Wednesday, April 21, 2021

Tonight's Movie: Broadway Melody of 1940 (1940) - A Warner Archive Blu-ray Review

The sublime dancing team of Fred Astaire and Eleanor Powell toplines BROADWAY MELODY OF 1940 (1940), which has just been released on Blu-ray by the Warner Archive.

I first saw this film as a teen in an MGM musical series at the Tiffany Theatre on Sunset Boulevard. I'm not sure when the last time I saw it was, but it had definitely been a lot of years since my last viewing, and so I was especially delighted to revisit it thanks to the Warner Archive Collection's gleaming new Blu-ray.

In this "backstage Broadway" saga, Astaire and George Murphy play longtime dance partners Johnny Brett and King Shaw. Broadway producer Bob Casey (Frank Morgan) spots Johnny and thinks he'd be a perfect new partner for star Broadway dancer Clare Bennett (Powell), but due to a name mix-up Bob recommends King to his partner (Ian Hunter) instead and the wrong man is auditioned and hired.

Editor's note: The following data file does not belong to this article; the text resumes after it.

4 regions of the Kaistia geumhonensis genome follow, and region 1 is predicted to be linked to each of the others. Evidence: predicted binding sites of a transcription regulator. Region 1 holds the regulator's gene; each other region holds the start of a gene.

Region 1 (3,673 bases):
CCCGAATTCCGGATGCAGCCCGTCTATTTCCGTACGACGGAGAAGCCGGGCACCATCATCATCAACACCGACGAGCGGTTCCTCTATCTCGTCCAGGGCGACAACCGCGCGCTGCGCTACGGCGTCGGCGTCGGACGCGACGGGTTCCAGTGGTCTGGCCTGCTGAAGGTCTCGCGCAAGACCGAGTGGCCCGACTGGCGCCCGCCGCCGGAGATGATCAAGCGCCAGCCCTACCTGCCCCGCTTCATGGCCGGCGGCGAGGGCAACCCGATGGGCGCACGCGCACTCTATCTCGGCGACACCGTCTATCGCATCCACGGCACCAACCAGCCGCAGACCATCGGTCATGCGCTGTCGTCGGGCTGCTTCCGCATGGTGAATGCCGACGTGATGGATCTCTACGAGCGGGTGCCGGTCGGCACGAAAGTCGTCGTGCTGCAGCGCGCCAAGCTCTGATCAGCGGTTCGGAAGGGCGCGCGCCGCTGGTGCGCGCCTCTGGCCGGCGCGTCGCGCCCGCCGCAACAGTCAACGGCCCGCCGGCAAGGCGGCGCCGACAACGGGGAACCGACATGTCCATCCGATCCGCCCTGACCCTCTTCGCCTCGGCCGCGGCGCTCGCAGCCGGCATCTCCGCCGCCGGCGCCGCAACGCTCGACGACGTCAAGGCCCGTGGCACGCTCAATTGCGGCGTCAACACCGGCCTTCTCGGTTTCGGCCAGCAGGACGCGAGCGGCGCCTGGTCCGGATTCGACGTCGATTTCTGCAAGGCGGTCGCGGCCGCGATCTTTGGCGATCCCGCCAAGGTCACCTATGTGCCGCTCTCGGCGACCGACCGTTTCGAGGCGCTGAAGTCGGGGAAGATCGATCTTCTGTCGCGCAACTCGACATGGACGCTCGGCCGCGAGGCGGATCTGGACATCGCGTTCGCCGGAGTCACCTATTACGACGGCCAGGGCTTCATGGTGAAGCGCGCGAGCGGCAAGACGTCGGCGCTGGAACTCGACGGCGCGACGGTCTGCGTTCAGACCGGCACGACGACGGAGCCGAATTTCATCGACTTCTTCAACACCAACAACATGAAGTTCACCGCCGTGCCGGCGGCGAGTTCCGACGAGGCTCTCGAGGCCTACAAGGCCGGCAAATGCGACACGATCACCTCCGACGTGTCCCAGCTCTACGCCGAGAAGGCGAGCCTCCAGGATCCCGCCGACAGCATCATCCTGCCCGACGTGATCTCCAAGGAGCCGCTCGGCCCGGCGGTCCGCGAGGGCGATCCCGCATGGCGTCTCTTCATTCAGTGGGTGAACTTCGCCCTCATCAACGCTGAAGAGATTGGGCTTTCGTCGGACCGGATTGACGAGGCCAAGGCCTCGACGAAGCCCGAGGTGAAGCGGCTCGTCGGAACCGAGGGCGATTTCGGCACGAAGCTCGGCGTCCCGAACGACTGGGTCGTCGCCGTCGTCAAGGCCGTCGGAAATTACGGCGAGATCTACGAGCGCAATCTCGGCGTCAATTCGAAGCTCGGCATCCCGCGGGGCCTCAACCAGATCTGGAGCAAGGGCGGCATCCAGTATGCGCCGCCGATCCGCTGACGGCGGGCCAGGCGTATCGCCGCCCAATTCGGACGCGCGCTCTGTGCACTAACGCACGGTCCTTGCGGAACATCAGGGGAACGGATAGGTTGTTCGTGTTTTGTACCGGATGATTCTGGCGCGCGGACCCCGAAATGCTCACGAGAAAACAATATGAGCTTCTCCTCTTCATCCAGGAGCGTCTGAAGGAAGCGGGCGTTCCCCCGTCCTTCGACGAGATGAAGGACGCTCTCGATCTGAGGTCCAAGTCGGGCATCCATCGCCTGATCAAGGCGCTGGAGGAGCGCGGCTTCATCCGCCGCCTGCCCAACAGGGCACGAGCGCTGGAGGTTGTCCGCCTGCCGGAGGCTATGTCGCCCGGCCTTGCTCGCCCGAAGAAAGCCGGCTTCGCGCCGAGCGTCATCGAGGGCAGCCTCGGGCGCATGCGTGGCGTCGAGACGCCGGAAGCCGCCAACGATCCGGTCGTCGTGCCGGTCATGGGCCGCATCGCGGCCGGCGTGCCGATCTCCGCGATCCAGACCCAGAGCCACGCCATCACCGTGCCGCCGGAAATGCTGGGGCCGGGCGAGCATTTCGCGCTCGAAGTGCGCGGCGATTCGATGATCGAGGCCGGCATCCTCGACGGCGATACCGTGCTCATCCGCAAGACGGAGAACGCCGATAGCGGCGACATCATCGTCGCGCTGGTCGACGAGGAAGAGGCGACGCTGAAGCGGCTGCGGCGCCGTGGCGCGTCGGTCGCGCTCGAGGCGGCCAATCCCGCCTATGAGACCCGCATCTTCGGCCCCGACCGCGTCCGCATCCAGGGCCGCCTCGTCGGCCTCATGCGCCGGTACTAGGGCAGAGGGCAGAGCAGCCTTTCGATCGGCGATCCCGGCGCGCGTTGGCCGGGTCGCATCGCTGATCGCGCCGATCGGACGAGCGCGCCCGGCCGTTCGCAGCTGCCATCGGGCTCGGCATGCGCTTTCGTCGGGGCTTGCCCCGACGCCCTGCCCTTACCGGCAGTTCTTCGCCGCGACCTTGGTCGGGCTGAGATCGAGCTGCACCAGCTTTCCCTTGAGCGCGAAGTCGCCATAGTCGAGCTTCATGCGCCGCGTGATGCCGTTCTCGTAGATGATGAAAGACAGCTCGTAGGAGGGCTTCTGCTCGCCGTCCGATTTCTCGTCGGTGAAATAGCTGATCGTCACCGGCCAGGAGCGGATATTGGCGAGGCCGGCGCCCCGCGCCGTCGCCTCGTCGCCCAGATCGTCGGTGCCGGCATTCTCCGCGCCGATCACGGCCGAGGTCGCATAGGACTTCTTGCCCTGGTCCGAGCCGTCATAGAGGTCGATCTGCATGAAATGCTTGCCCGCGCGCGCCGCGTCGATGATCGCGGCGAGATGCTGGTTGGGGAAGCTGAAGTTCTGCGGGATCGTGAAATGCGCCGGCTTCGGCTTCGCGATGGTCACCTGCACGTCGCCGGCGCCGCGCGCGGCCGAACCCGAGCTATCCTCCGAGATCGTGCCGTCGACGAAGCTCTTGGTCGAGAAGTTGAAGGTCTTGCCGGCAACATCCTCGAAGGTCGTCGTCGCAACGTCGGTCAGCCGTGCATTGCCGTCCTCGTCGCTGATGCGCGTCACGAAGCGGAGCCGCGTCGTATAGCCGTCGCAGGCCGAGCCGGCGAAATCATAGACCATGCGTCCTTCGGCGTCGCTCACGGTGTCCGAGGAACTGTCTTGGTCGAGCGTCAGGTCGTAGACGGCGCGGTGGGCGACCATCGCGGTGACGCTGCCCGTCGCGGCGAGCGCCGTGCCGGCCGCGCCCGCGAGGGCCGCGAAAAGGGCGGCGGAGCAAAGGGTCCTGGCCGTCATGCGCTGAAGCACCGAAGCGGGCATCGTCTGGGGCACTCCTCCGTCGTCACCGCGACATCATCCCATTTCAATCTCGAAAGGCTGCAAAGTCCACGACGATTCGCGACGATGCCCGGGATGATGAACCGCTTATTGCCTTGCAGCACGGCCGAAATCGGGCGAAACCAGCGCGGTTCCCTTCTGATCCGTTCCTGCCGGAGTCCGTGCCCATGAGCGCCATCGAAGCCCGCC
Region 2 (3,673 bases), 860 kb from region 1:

Johnny is gracious about the breakup of the act, though he's especially pained as he's had a crush on Clare and been regularly watching her current show from the standing room section. Unfortunately, the big career break goes to King's head, leading to potential disaster for the show, unless Johnny can save the day...

The plot isn't much, with Astaire sidelined a little too much while excessive screen time is devoted to Murphy's obnoxious behavior, but it doesn't really matter given that this is our only chance to see Astaire and Powell partnered. Powell has a winning screen personality, and when she and Astaire get together on the dance floor, it's glorious!

Astaire and Powell have multiple numbers, with the best coming near the end of the movie. I first saw the "Begin the Beguine" excerpt with Astaire and Powell dancing on a shiny floor in THAT'S ENTERTAINMENT! (1974) when I was around 11 years old. In the intervening years that dance has only become more and more magical. It makes the movie an absolute must-see for musical fans. The moment near the end where the music stops and they just tap their hearts out never fails to give me goosebumps.